createRoledatabaseAllows the user to create custom roles in the database
createUserdatabaseLets the user define new user accounts
dropCollectiondatabase or collectionAllows the user to delete collections
dropRoledatabaseLets the user delete roles
dropUserdatabaseLets the user delete users
enableProfilerdatabaseAllows the user to enable performance profiling
grantRoledatabaseLets the user grant roles associated with the database to any user on the system
killCursorscollectionLets a user kill their own cursors in versions of MongoDB prior to 4.2
killAnyCursorcollectionLets a user kill other users' cursors
revokeRoledatabaseAllows the user to remove roles from any user in the system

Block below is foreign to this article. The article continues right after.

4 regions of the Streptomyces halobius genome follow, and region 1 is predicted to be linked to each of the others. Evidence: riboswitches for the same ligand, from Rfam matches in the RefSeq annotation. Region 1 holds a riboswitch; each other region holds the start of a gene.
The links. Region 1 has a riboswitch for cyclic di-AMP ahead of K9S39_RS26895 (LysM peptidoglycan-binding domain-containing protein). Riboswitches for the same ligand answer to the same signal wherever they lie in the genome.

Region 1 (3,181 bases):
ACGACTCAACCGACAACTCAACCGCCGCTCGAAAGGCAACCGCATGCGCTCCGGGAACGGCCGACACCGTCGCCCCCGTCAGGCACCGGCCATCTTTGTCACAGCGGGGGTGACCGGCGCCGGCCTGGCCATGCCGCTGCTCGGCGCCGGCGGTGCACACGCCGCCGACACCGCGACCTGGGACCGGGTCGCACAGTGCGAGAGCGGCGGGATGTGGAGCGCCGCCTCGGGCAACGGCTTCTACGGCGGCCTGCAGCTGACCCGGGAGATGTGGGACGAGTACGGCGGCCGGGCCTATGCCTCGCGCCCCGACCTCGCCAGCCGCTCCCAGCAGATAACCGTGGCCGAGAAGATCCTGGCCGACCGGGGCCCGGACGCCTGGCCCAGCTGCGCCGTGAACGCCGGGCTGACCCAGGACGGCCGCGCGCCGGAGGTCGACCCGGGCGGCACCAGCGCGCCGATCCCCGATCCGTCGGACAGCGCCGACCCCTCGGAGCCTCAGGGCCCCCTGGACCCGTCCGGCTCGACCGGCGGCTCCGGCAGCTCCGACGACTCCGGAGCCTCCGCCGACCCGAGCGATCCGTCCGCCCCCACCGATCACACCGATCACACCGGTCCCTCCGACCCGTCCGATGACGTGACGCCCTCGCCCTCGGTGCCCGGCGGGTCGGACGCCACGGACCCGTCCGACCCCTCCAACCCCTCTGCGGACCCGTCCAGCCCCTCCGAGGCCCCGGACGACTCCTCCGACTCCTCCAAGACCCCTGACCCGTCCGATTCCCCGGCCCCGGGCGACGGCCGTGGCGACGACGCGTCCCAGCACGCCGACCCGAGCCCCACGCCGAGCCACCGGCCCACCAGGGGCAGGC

setAuthenticationRestrictiondatabaseAllows the user to set authentication requirements for users and roles
unlockclusterLets the user reduce the number of write locks on the cluster
viewRoledatabaseAllows viewing details about roles in the database
viewUserdatabaseAllows viewing details about users in the database
authSchemaUpgradeclusterAllows user to upgrade the authentication mechanisms between MongoDB versions
cleanupOrphanedclusterLets the user clean up orphaned documents in MongoDB versions prior to 4.4
cpuProfilerclusterAllows the user to enable CPU profiling
inprogclusterLets the user view information on other users' in progress or queued operations
invalidateUserCacheclusterLets the user manually flush user details from the cache
killopclusterAllows the user to kill other users' operations
planCacheReaddatabase or collectionLets the user view information about cached query plans